Rose et al v. Qdoba Restaurant Corporation
ORDER: IT IS HEREBY ORDERED The Motion for Partial Judgment on the Pleadings 13 is GRANTED and Count II of the complaint is DISMISSED WITH PREJUDICE and the request for attorneys' fees is DENIED. (Written Opinion) Signed by Judge Wilhelmina M. Wright on 5/19/2023. (BCL)
UNITED STATES DISTRICT COURT
DISTRICT OF MINNESOTA
Case No. 22-cv-2060 (WMW/TNL)
Linda Chau Rose,
and Nathaniel Rose,
Qdoba Restaurant Corporation,
Before the Court is Defendant Qdoba Restaurant Corporation’s (“Qdoba”) Motion
for Partial Judgment on the Pleadings. (Dkt. 13.) Qdoba seeks to dismiss Count II pursuant
to Rule 12(c), Fed. R. Civ. P., and requests attorneys’ fees. For the reasons addressed
below, the motion is granted and the request for attorneys’ fees is denied.
Plaintiff Linda Chao Rose worked for a division of Blue Cross Blue Shield. On
August 8, 2016, her team at Blue Cross Blue Shield ordered a take-out style buffet from
Qdoba for a work meeting. The buffet was set up in a conference room at Blue Cross Blue
Shield located in Eagan, Minnesota. The “buffet setup” included light metal trays, thickgauge aluminum foil pans and sterno-type cans to heat the food. The food was kept warm
in a three-tiered tray stand that held food in an aluminum foil pan on the top level with a
pan filled with hot water on the middle level and a lit sterno-can on the bottom level.
At the end of the meeting, several Blue Cross Blue Shield employees began
dismantling the “buffet setup.” In an attempt to extinguish the sterno-can, a co-worker of
Linda Chau Rose used his hand to place the lid on top of the sterno-can and singed his
finger. The co-worker reflexively recoiled and knocked over a tray of hot water into Linda
Chau Rose’s lap, which resulted in significant burns to her left lower extremity, left hip
Plaintiffs Linda Chao Rose and Nathaniel Rose (collectively the “Roses”) initiated
litigation on August 5, 2022, against Qdoba in Hennepin County District Court. The
complaint asserts a claim for negligence (Count I), breach of implied warranty (Count II)
and loss of consortium (Count III). Qdoba removed the action to the United States District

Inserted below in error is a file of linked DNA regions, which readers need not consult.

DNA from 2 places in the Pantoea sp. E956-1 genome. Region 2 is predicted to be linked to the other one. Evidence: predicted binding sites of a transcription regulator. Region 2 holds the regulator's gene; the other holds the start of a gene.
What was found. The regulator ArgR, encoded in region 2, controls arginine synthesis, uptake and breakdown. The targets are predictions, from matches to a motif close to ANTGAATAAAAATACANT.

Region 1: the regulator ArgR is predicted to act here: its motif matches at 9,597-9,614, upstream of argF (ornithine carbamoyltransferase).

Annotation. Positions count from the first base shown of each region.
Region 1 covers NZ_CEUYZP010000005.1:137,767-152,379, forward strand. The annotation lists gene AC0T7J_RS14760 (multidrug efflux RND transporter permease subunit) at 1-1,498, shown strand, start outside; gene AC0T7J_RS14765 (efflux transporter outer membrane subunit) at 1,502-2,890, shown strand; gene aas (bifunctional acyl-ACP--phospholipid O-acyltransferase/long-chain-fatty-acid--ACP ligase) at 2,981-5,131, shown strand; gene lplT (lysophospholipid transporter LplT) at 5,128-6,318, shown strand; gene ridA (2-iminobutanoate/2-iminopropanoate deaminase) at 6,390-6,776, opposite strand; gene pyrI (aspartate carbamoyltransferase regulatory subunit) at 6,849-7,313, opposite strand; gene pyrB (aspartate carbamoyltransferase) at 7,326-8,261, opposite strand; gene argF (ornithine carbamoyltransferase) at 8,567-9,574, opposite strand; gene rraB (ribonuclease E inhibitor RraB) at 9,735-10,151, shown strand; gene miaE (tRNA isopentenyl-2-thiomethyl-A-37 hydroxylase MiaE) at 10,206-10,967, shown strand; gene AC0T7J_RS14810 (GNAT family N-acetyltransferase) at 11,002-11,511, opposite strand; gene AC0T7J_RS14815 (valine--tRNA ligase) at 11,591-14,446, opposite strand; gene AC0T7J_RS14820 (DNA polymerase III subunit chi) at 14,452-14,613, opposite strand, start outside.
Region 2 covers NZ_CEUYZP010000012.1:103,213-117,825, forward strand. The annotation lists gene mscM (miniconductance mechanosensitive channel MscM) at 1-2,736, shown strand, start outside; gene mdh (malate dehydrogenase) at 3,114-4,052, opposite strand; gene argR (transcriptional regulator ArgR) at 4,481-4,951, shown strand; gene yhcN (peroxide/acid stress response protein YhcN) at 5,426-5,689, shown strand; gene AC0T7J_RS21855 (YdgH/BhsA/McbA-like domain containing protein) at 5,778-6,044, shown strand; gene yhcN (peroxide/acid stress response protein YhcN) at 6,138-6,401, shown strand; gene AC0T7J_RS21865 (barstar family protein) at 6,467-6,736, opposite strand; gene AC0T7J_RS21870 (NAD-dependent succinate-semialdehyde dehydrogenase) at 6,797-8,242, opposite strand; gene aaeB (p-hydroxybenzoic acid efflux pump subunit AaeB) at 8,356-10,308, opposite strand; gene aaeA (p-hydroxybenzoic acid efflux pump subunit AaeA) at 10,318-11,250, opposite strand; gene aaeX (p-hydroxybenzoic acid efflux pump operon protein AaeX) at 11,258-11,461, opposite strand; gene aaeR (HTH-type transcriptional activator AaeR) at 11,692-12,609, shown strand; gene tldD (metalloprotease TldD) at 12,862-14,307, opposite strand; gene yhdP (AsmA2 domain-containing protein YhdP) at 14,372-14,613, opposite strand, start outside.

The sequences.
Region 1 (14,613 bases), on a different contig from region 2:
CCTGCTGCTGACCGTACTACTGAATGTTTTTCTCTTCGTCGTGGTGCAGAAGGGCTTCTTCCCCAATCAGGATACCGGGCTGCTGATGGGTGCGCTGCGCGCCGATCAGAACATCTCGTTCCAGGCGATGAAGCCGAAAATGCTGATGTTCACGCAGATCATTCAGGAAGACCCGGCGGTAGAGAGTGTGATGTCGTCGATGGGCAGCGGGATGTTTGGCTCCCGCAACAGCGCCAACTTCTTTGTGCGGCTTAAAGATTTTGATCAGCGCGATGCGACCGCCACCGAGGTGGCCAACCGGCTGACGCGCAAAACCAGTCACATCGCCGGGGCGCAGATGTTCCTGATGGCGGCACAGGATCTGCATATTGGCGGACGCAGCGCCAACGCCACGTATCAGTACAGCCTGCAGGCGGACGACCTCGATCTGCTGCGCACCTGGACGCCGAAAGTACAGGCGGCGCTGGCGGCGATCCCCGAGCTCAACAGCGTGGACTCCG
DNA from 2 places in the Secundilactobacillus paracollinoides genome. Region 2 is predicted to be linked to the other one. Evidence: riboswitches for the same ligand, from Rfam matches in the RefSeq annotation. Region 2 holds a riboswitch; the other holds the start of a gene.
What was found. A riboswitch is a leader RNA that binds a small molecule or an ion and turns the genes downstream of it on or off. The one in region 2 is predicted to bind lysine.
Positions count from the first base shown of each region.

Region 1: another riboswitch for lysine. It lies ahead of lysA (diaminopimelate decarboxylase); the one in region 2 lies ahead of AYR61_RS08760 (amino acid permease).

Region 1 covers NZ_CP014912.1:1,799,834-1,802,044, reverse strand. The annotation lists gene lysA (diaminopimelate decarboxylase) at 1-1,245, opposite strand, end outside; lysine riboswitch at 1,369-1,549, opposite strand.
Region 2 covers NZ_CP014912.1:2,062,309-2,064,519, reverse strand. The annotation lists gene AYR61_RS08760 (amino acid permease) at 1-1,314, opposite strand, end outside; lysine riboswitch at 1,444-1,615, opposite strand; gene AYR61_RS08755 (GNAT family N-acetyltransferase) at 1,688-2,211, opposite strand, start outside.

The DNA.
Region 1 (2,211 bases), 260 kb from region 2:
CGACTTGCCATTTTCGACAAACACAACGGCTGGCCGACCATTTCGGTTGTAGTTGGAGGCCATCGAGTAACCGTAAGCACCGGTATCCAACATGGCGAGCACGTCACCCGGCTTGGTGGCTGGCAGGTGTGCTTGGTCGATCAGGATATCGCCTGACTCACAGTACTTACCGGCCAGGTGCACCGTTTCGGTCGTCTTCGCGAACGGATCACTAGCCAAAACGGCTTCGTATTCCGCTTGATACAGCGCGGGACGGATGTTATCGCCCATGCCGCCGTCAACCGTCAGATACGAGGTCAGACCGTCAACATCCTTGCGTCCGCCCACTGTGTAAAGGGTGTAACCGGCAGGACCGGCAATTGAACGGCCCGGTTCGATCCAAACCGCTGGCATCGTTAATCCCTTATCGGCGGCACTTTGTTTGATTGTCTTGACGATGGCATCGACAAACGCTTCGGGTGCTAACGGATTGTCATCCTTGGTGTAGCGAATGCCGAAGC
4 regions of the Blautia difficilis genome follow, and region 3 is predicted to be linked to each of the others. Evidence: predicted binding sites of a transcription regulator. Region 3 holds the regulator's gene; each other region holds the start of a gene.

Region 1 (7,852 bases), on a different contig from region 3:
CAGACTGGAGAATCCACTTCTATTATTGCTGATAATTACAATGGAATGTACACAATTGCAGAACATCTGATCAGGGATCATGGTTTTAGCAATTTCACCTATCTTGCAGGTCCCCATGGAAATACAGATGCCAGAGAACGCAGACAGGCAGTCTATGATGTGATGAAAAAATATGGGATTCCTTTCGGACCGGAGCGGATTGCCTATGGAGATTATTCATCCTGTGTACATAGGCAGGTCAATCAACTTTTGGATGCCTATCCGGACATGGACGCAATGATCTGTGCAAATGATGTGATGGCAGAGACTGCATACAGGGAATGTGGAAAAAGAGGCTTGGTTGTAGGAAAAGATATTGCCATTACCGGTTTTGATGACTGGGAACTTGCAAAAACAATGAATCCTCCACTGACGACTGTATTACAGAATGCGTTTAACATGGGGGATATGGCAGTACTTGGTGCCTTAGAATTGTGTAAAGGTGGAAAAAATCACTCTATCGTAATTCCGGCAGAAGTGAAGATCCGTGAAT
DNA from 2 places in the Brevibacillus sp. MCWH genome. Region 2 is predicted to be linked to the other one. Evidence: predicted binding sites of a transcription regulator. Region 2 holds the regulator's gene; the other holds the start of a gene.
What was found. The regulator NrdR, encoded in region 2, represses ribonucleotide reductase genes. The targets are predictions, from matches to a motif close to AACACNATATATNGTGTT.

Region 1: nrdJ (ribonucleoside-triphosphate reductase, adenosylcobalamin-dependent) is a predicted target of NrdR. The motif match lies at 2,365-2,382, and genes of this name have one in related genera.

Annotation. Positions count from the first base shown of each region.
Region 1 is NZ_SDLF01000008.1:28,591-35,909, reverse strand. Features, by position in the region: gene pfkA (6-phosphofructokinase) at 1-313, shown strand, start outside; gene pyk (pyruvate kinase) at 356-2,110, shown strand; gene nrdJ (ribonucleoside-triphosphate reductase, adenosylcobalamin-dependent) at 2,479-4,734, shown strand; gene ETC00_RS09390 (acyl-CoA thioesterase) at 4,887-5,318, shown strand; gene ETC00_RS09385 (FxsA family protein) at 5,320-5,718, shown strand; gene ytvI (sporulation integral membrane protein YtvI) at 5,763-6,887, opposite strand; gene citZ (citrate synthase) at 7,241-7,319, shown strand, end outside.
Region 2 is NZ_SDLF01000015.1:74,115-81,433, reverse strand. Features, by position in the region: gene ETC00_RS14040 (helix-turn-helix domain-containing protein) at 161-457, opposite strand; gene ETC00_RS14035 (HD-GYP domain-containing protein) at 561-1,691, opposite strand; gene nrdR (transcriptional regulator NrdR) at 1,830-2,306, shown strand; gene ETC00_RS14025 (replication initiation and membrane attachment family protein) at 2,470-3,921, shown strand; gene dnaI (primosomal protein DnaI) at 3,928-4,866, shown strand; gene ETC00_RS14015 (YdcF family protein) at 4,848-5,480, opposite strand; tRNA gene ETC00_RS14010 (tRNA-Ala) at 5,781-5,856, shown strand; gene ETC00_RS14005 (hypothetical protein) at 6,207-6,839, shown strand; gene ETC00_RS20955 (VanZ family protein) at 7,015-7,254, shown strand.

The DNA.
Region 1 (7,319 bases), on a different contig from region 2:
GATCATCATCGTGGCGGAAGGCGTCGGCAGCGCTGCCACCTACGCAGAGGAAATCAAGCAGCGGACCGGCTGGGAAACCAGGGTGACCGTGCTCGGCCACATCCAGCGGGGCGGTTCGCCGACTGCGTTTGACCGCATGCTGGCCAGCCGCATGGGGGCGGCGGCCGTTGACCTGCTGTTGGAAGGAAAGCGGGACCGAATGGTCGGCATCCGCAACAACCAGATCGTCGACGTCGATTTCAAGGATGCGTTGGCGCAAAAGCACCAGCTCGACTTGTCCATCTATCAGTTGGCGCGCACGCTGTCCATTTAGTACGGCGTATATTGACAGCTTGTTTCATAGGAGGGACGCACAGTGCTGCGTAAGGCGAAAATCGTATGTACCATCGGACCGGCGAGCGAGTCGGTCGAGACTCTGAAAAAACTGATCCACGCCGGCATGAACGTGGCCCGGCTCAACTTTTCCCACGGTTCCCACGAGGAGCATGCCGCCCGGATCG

Court for the District of Minnesota. 28 U.S.C. §§ 1332, 1441. On December 15, 2022,
Qdoba moved for judgment on the pleadings as to Count II of the complaint. Fed. R. Civ.
Judgment on the Pleadings
A party may file a motion for judgment on the pleadings “[a]fter the pleadings are
closed—but early enough not to delay trial.” Fed. R. Civ. P. 12(c). When deciding a motion
for judgment on the pleadings, the Court must accept as true all of the factual allegations
in the complaint and draw all reasonable inferences in the plaintiff’s favor. Gorog v. Best
Buy Co., 760 F.3d 787, 792 (8th Cir. 2014).
Qdoba argues that, because the Roses’ breach of implied warranty claim is barred
by the relevant statute of limitations, Count II should be dismissed with prejudice. The
Uniform Commercial Code (“U.C.C.”), as adopted by Minnesota, applies to the sale of
goods. Minn. Stat. § 336.2-102. “Goods” are “all things which are movable at the time of
identification to the contract for sale.” Minn. Stat. § 336.2-105. Under the U.C.C.,
implied-warranty claims generally “must be commenced within four years after the cause
of action has accrued.” Minn. Stat. § 336.2-725(1). The four-year period begins to run
“when the breach occurs, regardless of the aggrieved party’s lack of knowledge of the
breach.” Minn. Stat. § 336.2-725(2). “A breach of warranty occurs when tender of
delivery is made.” Id.
The Roses allege that the “buffet setup” was sold and delivered on August 8, 2016,
and that the incident resulting in Linda’s injury occurred on the same day. Because the
food and the materials provided for the “buffet setup” are items that were “movable at the
time of identification to the contract for sale,” they are goods as defined by the U.C.C. See
Minn. Stat. § 336.2-105; see also Holowaty v. McDonald’s Corp., 10 F. Supp. 2d 1078,
1086 (D. Minn. 1998) (finding that a hot coffee sold by defendants were goods under the
U.C.C.). As the U.C.C. applies to the sale of the food and the materials for the “buffet
setup,” an action for a breach of implied warranty must have been brought no later than
August 8, 2020. The Roses commenced this action on August 5, 2022, nearly two years
after the limitation period expired. Because the Roses’ implied breach of warranty claim
is barred by the statute of limitations, Qdoba’s Motion for Partial Judgment on the
Pleadings is granted and Count II of the complaint is dismissed with prejudice.
Qdoba also seeks attorneys’ fees. But Qdoba provides neither legal analysis nor a
formal motion to support this request. The Court, therefore, is unable to determine whether,
or in what amount, an award of attorneys’ fees is warranted. Without a formal motion with
factual support and legal analysis, such relief cannot be granted. Accordingly, Qdoba’s
request for attorneys’ fees is denied.
Based on the foregoing analysis and all the files, records and proceedings herein, IT
IS HEREBY ORDERED:
The Motion for Partial Judgment on the Pleadings, (Dkt. 13), is GRANTED
and Count II of the complaint is DISMISSED WITH PREJUDICE.
The request for attorneys’ fees is DENIED.
LET JUDGMENT BE ENTERED ACCORDINGLY.
Dated: May 19, 2023
s/Wilhelmina M. Wright___
Wilhelmina M. Wright
United States District Judge
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